I bought a Gardena drill-driven pump which I will use (via my rechargable drill) to pump water from that 350l tank (daily) to my 2500l storage tank (also prolly from the allocation-place into that 350l tank).
    Cost:
    2500l tank R2500
    Plumber R2200
    Elec motor & valves/fittings etc R2000
    Pressure switch R800
    Gardena drill-driven water-pump R 300
    Total cost <R9300
    Last edited by Mick; 2018/02/18 at 11:18 PM.
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  22. #37
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    Default Re: Cape Townians - How much have you spend to combat Day Zero?

    I have extensive experience on rainwater collection and use for water supply in the house, because at the mouth of the Breede river where our family holiday house is, we have no water supply and are 100% reliant on rainwater collection. Water is collected in 6 x 5000 litre tanks and pumped into the house with a pump equipped with a pressure switch (at Breede that is). We have to take down water for drinking or boil the tank water.

    So, in Somerset West where I live, I have bought 4 x 5000 litre tanks (2 @ R4950 and 2 @ R5400; there was a price increase around December). I have had to wait 8 weeks for my first two tanks from my preferred supplier in Blackheath.

    I rerouted 5 downpipes from my gutters and stepped them down from the standard 80 mm to 50 mm, because in 50 mm you get standard 90 and 45 degree bends, and one gets a screw-less clip that simplifies installation (try installing 6 m lengths of 50 mm pipe that runs along a wall at a slight slope while standing on a ladder 3 m in the air on your own). The 50 mm pipe's capacity is way sufficient for even the heavy downpour we had last week.

    The tanks are located in two different places and therefore required long outflow 40 mm connections to be able to supply the bottom tank from the three top tanks. The pressure pump was about R950 (a 40 litres per minute @ 4bar capacity pump should be adequate for most requirements) and the pressure switch was R666 at an irrigation supplier in Sir Lowry's pass. The outflow from my bottom tank is pumped into my house connection via a new T and two ball valves, one to cut off municipal supply and the other to open the tank side.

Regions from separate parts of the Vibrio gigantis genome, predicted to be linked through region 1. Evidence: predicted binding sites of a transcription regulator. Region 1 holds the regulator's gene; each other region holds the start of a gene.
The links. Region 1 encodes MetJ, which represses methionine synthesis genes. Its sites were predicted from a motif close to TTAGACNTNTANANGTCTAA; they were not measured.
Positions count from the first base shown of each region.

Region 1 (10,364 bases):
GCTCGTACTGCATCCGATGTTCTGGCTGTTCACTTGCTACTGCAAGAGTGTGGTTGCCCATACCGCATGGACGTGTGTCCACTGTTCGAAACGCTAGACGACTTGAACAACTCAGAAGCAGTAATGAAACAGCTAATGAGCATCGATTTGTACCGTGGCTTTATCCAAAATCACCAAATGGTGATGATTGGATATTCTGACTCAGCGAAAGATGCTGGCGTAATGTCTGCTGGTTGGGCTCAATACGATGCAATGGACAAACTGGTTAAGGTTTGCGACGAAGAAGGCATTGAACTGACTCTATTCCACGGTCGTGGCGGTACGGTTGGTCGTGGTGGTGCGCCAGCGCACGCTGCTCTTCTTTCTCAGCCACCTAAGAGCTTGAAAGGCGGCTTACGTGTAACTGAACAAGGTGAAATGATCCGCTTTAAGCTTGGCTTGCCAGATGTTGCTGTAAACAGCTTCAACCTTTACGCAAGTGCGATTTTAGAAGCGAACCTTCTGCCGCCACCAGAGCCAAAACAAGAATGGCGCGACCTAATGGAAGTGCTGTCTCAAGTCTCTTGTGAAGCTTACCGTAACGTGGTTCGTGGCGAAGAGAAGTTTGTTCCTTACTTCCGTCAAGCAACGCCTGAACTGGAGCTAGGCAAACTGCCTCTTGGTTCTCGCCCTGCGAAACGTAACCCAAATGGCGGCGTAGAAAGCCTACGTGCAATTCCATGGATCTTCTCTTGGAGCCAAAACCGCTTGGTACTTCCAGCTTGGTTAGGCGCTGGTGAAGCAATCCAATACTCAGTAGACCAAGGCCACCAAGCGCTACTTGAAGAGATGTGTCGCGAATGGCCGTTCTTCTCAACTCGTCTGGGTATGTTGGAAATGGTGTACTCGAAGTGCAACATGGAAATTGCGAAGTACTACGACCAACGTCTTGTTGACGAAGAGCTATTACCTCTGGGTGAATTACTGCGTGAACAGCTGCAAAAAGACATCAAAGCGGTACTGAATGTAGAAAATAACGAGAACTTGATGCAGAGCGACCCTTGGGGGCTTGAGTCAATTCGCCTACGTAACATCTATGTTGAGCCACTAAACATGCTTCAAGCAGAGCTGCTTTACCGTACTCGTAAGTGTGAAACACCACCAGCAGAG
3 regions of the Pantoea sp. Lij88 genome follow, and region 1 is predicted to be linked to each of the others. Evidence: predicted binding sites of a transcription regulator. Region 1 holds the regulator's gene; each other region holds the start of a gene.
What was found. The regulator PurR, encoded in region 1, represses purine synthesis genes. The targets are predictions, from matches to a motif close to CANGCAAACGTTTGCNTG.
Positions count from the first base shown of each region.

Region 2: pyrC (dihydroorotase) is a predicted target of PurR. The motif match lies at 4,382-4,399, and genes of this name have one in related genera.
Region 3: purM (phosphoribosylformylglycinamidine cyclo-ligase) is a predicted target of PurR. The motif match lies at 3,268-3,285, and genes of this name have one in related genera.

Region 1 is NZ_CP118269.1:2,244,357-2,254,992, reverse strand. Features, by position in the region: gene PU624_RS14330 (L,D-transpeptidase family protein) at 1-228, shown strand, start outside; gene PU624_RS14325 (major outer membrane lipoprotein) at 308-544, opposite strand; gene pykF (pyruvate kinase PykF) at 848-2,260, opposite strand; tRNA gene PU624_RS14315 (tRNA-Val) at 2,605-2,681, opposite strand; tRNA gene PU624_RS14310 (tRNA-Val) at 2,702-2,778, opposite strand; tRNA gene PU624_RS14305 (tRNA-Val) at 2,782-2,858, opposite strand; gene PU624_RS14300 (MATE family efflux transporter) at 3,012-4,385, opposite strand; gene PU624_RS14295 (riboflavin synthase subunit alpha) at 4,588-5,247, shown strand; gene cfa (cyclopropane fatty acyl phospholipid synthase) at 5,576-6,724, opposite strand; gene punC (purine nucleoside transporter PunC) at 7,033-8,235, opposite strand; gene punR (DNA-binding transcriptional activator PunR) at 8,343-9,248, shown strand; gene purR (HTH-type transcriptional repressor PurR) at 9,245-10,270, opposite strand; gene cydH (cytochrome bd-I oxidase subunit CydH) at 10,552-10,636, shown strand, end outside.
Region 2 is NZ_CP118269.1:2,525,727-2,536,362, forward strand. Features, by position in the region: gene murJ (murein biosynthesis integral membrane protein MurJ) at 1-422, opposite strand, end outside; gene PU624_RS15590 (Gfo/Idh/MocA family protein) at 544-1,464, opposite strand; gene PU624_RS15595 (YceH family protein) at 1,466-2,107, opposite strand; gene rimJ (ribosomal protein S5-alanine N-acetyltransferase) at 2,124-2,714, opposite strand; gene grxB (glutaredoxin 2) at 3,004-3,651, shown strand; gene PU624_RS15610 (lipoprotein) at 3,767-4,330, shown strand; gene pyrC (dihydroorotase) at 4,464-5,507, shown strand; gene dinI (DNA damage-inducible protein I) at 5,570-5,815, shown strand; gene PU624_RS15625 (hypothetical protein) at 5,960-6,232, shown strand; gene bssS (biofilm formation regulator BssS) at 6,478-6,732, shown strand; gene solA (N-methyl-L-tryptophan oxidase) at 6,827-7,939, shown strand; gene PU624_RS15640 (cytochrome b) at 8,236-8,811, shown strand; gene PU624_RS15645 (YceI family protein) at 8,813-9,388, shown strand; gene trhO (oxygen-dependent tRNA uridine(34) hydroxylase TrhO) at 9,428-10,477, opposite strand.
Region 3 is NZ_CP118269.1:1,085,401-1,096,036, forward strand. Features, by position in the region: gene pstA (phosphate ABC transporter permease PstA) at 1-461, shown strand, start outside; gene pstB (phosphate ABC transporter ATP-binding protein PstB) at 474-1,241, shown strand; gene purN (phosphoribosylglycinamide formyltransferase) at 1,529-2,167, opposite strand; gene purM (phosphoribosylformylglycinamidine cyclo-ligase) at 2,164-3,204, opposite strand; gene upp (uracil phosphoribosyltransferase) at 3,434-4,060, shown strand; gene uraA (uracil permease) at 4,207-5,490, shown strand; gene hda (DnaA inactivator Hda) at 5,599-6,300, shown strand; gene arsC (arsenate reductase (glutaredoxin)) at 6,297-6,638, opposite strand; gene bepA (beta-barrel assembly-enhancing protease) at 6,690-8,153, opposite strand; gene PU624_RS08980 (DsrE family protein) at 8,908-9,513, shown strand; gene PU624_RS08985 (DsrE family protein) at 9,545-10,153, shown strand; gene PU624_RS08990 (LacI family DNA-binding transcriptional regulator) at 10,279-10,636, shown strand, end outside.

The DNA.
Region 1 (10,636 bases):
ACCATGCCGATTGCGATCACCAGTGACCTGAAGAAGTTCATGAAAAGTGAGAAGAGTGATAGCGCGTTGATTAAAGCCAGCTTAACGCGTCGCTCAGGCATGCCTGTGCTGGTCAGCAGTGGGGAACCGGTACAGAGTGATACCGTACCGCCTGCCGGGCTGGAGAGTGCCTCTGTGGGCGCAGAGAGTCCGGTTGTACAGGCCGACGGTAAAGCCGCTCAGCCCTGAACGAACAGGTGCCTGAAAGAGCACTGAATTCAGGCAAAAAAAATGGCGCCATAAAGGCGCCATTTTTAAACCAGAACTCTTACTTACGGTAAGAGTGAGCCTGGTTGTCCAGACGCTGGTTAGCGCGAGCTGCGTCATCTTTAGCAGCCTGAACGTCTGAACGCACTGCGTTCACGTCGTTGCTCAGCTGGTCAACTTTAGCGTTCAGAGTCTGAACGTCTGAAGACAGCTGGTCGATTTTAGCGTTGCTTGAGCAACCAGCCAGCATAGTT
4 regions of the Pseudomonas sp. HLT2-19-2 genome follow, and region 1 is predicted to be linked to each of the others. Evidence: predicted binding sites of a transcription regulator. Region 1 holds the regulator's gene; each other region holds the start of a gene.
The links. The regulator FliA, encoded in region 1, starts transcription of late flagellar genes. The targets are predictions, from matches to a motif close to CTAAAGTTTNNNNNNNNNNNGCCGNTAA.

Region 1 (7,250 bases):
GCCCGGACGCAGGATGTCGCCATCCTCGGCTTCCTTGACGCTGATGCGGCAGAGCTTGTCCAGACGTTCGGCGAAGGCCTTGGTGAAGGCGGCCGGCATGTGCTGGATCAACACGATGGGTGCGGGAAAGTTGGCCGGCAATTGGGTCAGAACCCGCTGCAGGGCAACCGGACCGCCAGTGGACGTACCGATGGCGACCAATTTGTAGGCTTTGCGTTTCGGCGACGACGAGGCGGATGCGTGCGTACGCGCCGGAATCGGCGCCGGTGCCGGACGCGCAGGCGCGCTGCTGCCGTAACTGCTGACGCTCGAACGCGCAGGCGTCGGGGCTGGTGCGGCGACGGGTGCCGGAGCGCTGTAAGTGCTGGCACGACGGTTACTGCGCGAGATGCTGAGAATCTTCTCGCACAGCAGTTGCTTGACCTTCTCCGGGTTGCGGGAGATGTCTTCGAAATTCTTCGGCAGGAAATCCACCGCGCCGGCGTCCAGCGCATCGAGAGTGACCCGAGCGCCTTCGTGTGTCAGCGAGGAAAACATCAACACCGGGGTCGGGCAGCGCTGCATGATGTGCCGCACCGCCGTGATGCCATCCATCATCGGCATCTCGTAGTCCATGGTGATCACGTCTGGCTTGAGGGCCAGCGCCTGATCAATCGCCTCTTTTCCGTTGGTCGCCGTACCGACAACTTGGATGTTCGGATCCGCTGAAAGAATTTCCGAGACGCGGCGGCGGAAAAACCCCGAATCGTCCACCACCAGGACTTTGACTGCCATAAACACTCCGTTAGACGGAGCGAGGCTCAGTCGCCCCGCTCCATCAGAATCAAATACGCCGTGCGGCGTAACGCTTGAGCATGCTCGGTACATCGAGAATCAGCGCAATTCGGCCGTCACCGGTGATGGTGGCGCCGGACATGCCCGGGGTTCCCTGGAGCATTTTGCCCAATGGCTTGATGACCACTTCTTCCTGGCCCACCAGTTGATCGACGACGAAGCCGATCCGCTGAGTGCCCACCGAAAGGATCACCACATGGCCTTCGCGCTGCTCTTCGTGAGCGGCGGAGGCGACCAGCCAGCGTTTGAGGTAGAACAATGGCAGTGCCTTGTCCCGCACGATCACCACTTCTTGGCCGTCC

My plumbing and rainwater diversion costs amounted to about R7000 (doing all myself).

    So for R28 000 we now have 20 000 litres capacity, and we managed to collect 15 000 litres of rainwater since October 2017. With the recent February thunderstorm we received 16 mm of rain (measured at a friends house nearby) and our rainwater system collected 2700 litres of water during that storm.

    I think that Day Zero is now pushed forward so far into the normal wet season, that it probably would not happen. But we are not out of the woods yet in CT. I read an article that we should "state proof" our businesses and our lives and this is my attempt to state proof my water supply to some extent.

    In winter we can go completely off the grid and go back to taking standard showers, as well as stop flushing our toilets with the smelly grey water that we collect in buckets in the shower. In winter we can never use all the rainwater that we will collect in the tanks, even in a very dry year. In summer the tanks will not carry us through, but can assist in keeping our municipal water consumption down.

    At the current Level 6b tariffs, if you use 10 kl/month like we used to do during most of 2017, you will pay over a R1000 for water and another R950 for sewerage, totaling almost R2000 per month. You could save substantially by staying near the required 6kl/month from the grid.
    Last edited by Blitsbreker; 2018/02/19 at 08:51 AM.

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  24. #38
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    Default Re: Cape Townians - How much have you spend to combat Day Zero?

    Can that gardena drill pump be used to pump grey water ?

  25. #39
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    Default Re: Cape Townians - How much have you spend to combat Day Zero?

    I seriously doubt it. My .75 kWh pump required more than 2 hours to pump 2000 liters through two hosepipes (connected in series) while combating a static head of only 3.5 m. Obviously there is massive head loss along the length of two hosepipes, but still...

  26. #40
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    Default Re: Cape Townians - How much have you spend to combat Day Zero?

    Quote Originally Posted by Blitsbreker View Post
    I seriously doubt it. My .75 kWh pump required more than 2 hours to pump 2000 liters through two hosepipes (connected in series) while combating a static head of only 3.5 m. Obviously there is massive head loss along the length of two hosepipes, but still...
    Using a 15mm standard hose pipe from the tank to gravity feed it is SLOW ....Do the same with a 22mm pipe and you will SEE the effect of friction in these small pipes ....


    Rather invest in some 25mm black pipe if you want to pump large volumes of water. The pump wont work as hard, and the job will be done a LOT quicker.